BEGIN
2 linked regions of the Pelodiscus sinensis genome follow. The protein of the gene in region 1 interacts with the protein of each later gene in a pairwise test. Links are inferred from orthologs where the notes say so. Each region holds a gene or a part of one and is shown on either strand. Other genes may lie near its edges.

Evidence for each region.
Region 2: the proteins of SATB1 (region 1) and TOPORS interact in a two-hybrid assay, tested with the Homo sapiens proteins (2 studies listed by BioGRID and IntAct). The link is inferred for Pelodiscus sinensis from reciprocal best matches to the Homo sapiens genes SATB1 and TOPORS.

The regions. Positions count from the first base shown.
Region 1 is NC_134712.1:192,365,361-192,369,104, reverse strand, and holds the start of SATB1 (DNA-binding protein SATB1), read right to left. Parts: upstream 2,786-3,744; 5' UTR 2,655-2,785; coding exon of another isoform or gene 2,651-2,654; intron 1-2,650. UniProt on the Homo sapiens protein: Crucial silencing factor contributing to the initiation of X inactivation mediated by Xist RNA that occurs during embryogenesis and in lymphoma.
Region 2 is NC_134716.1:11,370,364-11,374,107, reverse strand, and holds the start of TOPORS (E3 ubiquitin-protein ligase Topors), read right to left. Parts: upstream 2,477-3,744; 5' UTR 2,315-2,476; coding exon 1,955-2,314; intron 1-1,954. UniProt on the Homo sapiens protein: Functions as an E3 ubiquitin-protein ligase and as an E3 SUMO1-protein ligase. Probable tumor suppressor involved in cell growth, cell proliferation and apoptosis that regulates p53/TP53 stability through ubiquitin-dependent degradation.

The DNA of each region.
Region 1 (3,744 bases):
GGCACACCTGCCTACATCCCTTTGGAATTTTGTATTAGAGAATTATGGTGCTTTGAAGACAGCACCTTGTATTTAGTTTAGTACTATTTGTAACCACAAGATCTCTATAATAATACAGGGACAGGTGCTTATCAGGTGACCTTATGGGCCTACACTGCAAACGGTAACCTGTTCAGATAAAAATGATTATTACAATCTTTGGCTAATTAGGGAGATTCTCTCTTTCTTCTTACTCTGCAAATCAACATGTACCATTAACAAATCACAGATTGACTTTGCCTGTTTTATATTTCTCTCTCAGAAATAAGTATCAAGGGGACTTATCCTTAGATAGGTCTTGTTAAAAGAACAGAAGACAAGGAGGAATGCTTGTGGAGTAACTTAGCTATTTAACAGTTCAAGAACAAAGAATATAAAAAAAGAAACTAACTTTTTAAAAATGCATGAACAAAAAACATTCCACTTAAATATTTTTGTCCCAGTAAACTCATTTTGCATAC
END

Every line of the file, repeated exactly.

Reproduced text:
2 linked regions of the Pelodiscus sinensis genome follow. The protein of the gene in region 1 interacts with the protein of each later gene in a pairwise test. Links are inferred from orthologs where the notes say so. Each region holds a gene or a part of one and is shown on either strand. Other genes may lie near its edges.

Evidence for each region.
Region 2: the proteins of SATB1 (region 1) and TOPORS interact in a two-hybrid assay, tested with the Homo sapiens proteins (2 studies listed by BioGRID and IntAct). The link is inferred for Pelodiscus sinensis from reciprocal best matches to the Homo sapiens genes SATB1 and TOPORS.

The regions. Positions count from the first base shown.
Region 1 is NC_134712.1:192,365,361-192,369,104, reverse strand, and holds the start of SATB1 (DNA-binding protein SATB1), read right to left. Parts: upstream 2,786-3,744; 5' UTR 2,655-2,785; coding exon of another isoform or gene 2,651-2,654; intron 1-2,650. UniProt on the Homo sapiens protein: Crucial silencing factor contributing to the initiation of X inactivation mediated by Xist RNA that occurs during embryogenesis and in lymphoma.
Region 2 is NC_134716.1:11,370,364-11,374,107, reverse strand, and holds the start of TOPORS (E3 ubiquitin-protein ligase Topors), read right to left. Parts: upstream 2,477-3,744; 5' UTR 2,315-2,476; coding exon 1,955-2,314; intron 1-1,954. UniProt on the Homo sapiens protein: Functions as an E3 ubiquitin-protein ligase and as an E3 SUMO1-protein ligase. Probable tumor suppressor involved in cell growth, cell proliferation and apoptosis that regulates p53/TP53 stability through ubiquitin-dependent degradation.

The DNA of each region.
Region 1 (3,744 bases):
GGCACACCTGCCTACATCCCTTTGGAATTTTGTATTAGAGAATTATGGTGCTTTGAAGACAGCACCTTGTATTTAGTTTAGTACTATTTGTAACCACAAGATCTCTATAATAATACAGGGACAGGTGCTTATCAGGTGACCTTATGGGCCTACACTGCAAACGGTAACCTGTTCAGATAAAAATGATTATTACAATCTTTGGCTAATTAGGGAGATTCTCTCTTTCTTCTTACTCTGCAAATCAACATGTACCATTAACAAATCACAGATTGACTTTGCCTGTTTTATATTTCTCTCTCAGAAATAAGTATCAAGGGGACTTATCCTTAGATAGGTCTTGTTAAAAGAACAGAAGACAAGGAGGAATGCTTGTGGAGTAACTTAGCTATTTAACAGTTCAAGAACAAAGAATATAAAAAAAGAAACTAACTTTTTAAAAATGCATGAACAAAAAACATTCCACTTAAATATTTTTGTCCCAGTAAACTCATTTTGCATAC